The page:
This time of year the Sierra foothills’ grassy rangelands are the color of spun gold and studded with native blue oaks.
However, after the recent Detwiler Fire swept through Mariposa County, in some places the landscape looks like a war zone. Hills and ranches are charred, and grayish- black sticks protrude from the ground where chaparral or pines once stood. In the air faint wisps of smoke and the smell of fire linger.
Earlier this week, I drove up Old Toll Road for the first time since it re-opened. And mourned.
CalFire’s motto is “One less spark – one less wildfire.” Two miles east of Lake McClure, somebody’s spark made national headlines and caused over 60 families to lose their homes.
Hunters Valley and Bear Valley residents are accustomed to evacuating homes and businesses during fire season. But when fire came their way the afternoon of July 16, this wasn’t your typical summer wildfire.
Within the first hour, the CalFire unit chiefs knew outside resources were needed and a team would have to be formed for an extended attack.
Fire Behavior Analyst Tim Chavez explained that the Detwiler fire doubled in size every day for the first three days. Partly due to high winds and temperatures in the low 100s/high 90s, in addition to Mariposa’s difficult topography, tree mortality and abundance of fuel.
“An old fire captain told me, ‘The years during the drought can be bad, but the year to be concerned about is the year after,’” said Chavez.
With this year’s above-average amounts of rain, grass seed that’s been sitting in the soil for five years sprouted at once. Grasses and thistles grew to five and six feet tall.
“Within minutes a spot fire had crossed the Merced River and burned 500 acres,” he continued.
Close to 5,000 firefighters from all over California converged in Merced and Mariposa Counties. Each morning firefighters received written instructions for the day. The fire area comprised of six branches with 17 divisions working tirelessly.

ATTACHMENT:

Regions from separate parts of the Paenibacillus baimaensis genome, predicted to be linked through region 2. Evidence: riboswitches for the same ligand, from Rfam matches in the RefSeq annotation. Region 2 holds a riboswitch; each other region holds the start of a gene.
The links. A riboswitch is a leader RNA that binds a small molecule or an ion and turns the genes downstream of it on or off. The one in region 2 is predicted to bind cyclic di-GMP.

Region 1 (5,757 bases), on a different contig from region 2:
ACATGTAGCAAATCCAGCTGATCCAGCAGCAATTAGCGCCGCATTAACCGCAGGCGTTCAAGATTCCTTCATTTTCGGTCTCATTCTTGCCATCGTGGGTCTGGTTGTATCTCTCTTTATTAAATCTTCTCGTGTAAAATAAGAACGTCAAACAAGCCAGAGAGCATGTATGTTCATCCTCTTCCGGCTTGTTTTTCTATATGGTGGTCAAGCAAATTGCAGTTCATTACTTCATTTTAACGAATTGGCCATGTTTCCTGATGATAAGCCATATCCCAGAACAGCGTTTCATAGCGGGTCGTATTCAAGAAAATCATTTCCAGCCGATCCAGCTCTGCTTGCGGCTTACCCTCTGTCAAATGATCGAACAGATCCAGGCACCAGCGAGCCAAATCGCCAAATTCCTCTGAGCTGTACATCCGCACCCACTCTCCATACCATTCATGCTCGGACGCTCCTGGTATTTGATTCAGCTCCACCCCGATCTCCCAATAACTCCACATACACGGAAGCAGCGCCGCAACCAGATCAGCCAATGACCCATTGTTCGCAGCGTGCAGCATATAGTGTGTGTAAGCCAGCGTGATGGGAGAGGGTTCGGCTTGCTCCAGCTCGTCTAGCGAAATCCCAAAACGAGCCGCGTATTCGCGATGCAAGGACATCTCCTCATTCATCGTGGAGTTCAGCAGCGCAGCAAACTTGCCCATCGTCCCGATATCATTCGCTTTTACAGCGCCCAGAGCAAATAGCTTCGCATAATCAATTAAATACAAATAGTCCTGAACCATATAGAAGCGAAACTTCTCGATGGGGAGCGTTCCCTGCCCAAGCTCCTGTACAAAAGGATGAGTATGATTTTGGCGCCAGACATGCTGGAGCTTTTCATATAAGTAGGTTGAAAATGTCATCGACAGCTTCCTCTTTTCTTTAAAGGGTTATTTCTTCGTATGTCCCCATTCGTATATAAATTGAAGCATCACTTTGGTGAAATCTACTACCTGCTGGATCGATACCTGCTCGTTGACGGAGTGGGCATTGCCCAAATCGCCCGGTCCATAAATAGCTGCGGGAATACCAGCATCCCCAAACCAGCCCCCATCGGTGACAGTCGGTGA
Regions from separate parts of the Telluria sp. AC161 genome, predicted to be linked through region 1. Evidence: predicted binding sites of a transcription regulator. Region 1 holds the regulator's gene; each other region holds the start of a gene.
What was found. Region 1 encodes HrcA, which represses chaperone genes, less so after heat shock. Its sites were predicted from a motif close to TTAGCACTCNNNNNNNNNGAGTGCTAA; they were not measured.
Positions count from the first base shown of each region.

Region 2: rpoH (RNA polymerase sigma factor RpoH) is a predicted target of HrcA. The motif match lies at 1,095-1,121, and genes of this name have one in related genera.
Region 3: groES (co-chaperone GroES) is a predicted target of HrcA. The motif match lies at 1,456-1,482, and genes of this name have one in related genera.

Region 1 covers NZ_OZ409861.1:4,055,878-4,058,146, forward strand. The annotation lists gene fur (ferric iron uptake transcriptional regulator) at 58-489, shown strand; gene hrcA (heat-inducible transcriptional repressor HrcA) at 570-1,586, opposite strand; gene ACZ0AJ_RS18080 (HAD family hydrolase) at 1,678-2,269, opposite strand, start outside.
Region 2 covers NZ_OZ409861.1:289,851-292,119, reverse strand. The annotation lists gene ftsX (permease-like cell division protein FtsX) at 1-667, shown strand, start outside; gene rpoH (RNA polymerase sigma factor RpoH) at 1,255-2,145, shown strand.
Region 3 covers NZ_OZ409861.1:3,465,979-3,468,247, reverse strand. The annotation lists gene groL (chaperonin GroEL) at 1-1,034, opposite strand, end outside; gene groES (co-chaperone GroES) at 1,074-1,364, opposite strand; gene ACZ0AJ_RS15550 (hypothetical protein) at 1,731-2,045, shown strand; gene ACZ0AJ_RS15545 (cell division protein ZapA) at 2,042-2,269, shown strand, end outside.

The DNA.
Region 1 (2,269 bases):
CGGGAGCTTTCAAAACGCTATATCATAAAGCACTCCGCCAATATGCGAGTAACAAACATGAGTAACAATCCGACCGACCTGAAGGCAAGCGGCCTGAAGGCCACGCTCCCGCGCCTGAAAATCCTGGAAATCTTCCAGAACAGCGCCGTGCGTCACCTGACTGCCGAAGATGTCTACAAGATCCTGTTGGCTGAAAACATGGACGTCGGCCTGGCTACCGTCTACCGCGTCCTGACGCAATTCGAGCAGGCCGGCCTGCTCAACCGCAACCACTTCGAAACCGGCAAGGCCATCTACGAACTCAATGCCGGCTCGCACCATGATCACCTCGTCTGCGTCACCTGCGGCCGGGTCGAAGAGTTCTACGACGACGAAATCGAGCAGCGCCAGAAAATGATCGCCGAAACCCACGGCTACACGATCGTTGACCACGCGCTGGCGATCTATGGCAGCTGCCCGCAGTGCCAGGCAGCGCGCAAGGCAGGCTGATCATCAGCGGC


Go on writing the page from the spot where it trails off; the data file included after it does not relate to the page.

At the community meeting held on July 20 at Merced Theatre, neighbors and strangers filled the room – all conversing like old friends.
Most in attendance had been evacuated, but some were there for relatives, seeing if they could get more information. The problem was, by the time the updates were made and the map was changed, the fire had already advanced and the most recent updates were no longer current.
Agency representatives who spoke expressed confidence in their crews and compassion for everyone affected.
Mariposa County Sheriff Doug Binnewies gave a shout out to all his peer sheriffs, the teams, officers and individuals supporting the incident. He also gave phone numbers to call regarding specific info needed by displaced residents. (And the Nixle app provides official notification texts.)
More than three dozen cooperating agencies have combined efforts and expertise to bring this fire under control and to turn those red lines on the fire map to black lines.
“I’ll say it again, our belongings can be replaced – our loved ones can’t,” Binnewies said.
PG&E sent in 130 employees and 180 contracted workers and established a base camp in the Mount Bullion area. More than 11,000 customers were without electricity for a couple days to almost a week. More than 200 poles had to be replaced in order to restore power.
Mariposa County Animal Control provided care for the animals left on properties when residents didn’t have time to make arrangements for relocation. Some homeowners spray painted their phone number on the sides of their horses, in case they wandered off.
Close friends of ours lost their home. Another friend’s house still stands, but the property surrounding the residence is black. Hundreds of evacuees wondered for days if their house had survived.
Not knowing is the hardest thing, most of them say.
For the first time in decades, the town of Mariposa was evacuated. Besides the fire damage Mariposa County has suffered, Yosemite was filled with smoke and vacationers’ plans were suddenly changed. Local hotels and tour companies spent hours last week canceling reservations and issuing refunds. Another hard hit for a community dependent on tourism.
All last week, the final thing we did before going to bed and the first thing we did each morning was step outside to look at the horizon. Was the smoke thicker, redder, blacker? And what direction had it moved? Even after packing up to stay with friends near Merced, my eyes were continually looking east.
“I understand this is a significant emotional event for you,” said Nancy Koerperich, unit chief with CalFire MMU. “I can assure you, it is for us as well.”
Almost two weeks later our sleepy ghost town is still wide awake with fire trucks and PG&E trucks heading up and down the road and helicopters flying overhead. The battle is almost over.
But the work of rebuilding has just started.
Debbie Croft can be reached at firstname.lastname@example.org.